Objectives can, even in the case of wealth management, differ substantially from one to another. In the Netherlands the central objective is generally to keep the assets index-linked/inflation-proof/stable in value in the long run, in an effort to account for tax expenditures; while in other cultures it is not unusual at all for wealthy people to make large-scale donations to charitable organizations in their own lifetime and experience the resulting exposure first-hand. But in both extremes limits must be set to short-term risks. After all, if only the expected long-term developments were of importance, then the best portfolio would generally be the highest risk-carrying portfolio. After all, this will be the portfolio that renders the greatest returns in the long run. Yet it will also create the greatest risk exposures, both in the short and the long term.

Emotional risk tolerance

Sometimes an emotional reaction can lead to the liquidation of a high-risk portfolio at the worst conceivable moment. Emotions, therefore, need to be controlled in the investment process. Risk limits for the short term can take various shapes and forms. Short-term risk management often uses a Value-at-Risk measuring stick. This instrument defines how much real capital/equity may be lost within a certain time-period, say a year, at a specific probability. But from an ALM perspective it is more sensible to connect the short-term risk limits to the overall strategic objectives. If the objective is simply to retain the value of the starting capital (to keep it index-linked, inflation-proof), then we can add a restriction to the ALM model stating that the real value of the assets will never drop below a certain risk level, for example 75% of the initial capital.

Stable in value / index-linked assets / inflation-proof assets

After the risk-return profile has been determined, ALM will seek the optimal investment policy in line with the central objective. Several investment aspects are of crucial importance in this regard, one of which we will discuss here. This is keeping the assets index-linked/inflation-proof. Simple correlation calculations teach us that stock returns for example negatively correspond with inflation. Statistically speaking, therefore, shares would prove a bad inflation hedge. But two recent PhD dissertations (Steehouwers, 2006; Hoevenaars, 2008) demonstrate that in the long run shares can actually provide significant protection against inflation. As a consequence shares should be well-represented in the portfolios of investors seeking long-term stability in value. The same applies for investment categories like real estate and infrastructure, which, due to the increased risk of inflation, can count on a growing interest from long-term investors.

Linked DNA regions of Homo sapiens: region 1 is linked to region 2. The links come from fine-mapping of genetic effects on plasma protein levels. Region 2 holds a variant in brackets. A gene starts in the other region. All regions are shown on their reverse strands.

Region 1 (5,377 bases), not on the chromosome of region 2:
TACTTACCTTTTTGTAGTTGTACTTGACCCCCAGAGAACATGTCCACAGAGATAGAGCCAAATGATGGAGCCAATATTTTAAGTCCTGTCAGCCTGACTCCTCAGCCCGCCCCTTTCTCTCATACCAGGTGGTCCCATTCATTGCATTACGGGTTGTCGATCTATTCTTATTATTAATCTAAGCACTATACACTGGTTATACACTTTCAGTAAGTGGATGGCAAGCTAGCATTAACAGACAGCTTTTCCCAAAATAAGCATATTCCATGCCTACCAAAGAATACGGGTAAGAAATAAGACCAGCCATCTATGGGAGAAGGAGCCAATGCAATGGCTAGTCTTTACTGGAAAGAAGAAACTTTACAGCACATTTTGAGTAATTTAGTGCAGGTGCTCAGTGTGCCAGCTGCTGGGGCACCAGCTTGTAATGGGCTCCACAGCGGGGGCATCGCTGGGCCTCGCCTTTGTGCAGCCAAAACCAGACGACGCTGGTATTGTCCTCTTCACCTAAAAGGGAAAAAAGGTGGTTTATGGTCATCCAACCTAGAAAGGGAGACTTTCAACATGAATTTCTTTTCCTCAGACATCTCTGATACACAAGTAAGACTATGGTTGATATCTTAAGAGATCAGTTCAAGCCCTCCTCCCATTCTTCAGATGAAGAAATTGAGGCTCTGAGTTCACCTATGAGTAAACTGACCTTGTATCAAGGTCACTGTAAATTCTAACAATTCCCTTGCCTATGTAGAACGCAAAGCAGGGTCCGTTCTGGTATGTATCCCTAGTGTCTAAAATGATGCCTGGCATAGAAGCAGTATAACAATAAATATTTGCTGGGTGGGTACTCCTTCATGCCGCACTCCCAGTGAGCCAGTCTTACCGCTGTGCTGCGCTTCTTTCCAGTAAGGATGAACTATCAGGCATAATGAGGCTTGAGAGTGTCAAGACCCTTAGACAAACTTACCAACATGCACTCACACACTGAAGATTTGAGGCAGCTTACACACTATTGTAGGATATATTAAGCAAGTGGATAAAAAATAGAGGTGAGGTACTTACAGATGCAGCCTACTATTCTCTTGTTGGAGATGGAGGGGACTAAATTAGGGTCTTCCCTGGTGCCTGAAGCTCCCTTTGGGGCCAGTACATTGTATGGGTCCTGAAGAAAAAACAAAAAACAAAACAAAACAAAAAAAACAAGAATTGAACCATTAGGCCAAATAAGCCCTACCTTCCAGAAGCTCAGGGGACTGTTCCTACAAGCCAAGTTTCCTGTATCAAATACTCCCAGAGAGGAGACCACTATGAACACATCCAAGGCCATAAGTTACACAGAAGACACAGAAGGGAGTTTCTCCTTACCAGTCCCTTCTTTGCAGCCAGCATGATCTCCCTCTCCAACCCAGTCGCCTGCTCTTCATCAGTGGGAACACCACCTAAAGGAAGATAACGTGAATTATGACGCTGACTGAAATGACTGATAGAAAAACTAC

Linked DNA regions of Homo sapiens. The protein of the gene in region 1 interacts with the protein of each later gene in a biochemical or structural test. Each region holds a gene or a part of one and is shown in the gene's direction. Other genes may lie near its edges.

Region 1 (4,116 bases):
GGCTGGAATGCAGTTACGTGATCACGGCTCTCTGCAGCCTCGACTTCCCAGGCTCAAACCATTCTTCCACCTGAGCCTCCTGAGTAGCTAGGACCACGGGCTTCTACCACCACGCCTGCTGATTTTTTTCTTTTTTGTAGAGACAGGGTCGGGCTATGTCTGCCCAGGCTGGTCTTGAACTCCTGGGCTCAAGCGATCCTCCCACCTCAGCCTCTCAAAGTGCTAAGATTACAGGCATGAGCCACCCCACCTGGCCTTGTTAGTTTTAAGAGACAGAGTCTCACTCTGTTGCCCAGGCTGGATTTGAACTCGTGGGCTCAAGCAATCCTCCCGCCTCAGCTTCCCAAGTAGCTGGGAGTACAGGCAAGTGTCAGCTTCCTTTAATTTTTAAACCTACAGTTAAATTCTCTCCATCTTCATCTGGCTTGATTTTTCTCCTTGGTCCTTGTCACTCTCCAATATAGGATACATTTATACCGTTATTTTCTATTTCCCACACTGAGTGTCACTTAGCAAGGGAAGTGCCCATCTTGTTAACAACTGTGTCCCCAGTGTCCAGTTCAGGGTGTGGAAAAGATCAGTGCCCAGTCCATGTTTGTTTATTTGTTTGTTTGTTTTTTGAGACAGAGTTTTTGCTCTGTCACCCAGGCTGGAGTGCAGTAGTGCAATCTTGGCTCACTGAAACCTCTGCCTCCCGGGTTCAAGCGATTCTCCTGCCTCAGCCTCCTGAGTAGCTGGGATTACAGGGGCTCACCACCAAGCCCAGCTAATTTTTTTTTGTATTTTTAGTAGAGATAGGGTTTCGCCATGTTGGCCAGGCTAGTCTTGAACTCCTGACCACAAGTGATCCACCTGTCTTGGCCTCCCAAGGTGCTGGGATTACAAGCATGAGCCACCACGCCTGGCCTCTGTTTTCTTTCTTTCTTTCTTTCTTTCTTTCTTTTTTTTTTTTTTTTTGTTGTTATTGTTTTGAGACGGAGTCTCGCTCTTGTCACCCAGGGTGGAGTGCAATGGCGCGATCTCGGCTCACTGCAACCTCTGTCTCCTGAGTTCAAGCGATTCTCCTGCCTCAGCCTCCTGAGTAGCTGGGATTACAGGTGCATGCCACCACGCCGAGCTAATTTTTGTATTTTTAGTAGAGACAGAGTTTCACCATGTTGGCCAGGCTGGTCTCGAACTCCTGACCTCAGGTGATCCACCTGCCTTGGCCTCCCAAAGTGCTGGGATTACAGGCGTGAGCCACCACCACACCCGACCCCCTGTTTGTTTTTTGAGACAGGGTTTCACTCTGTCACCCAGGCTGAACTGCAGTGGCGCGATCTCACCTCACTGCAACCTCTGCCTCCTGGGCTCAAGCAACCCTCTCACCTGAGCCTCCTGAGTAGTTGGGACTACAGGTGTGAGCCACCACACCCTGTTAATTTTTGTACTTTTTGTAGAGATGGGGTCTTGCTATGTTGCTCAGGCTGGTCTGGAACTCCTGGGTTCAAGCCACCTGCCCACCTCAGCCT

About Guus Boender

Guus Boender (Ph.D.) is Non-Executive Director of ORTEC Finance and professor in ALM at the Free University of Amsterdam.

About Ronald Janssen

Ronald Janssen (M.S.) is Managing Director of the Private Wealth Management business of ORTEC Finance and lectures Private ALM at the Erasmus University of Rotterdam.

The Origins of ALM

For several decades now, the Netherlands has been one of the pioneers in asset-liability management (ALM). Pension funds laid the basis for the ALM methodology when they, in order to keep the premium contributions and overall pension schemes affordable, were eager to exchange parts of their entirely fixed-rent portfolios for shares.

At the time, three essential questions needed to be answered:

  1. How much risk is justified, with what kind of ambition in mind?
  2. Given the risk profile, what is the optimal Strategic Asset Allocation (SAA)
  3. If the risk does actually materialise, who among the main stakeholders (e.g., the companies, the current or the future participants) are willing to account for the losses and to what extent?

In dealing with these strategic questions, ALM models can lend support in three different ways:

  1. The use of ALM will discipline policy makers to not immediately grasp for quick solutions, but to work in a transparent risk management process with a clear governance;
  2. ALM allows policy makers insight into the risks of various policy options;
  3. With the sophisticated optimising procedures of the ALM models it becomes possible to determine strategic asset allocations that use the available risk capacity in optimal fashion.

Naturally, other big consumers of ALM are banks and insurance companies. However, particularly banks have clearly not managed this task correctly: the risks connected to their products seemed unknown both to them and their clients. But it has especially been the governance of the risk management and ALM process that at some banks has been proven inadequate. Relatively recent newcomers to ALM are housing associations, corporations, charitable organisations, county (provincial) governments and family offices. This growing popularity probably explains why every Dutch university offers a course in ALM these days.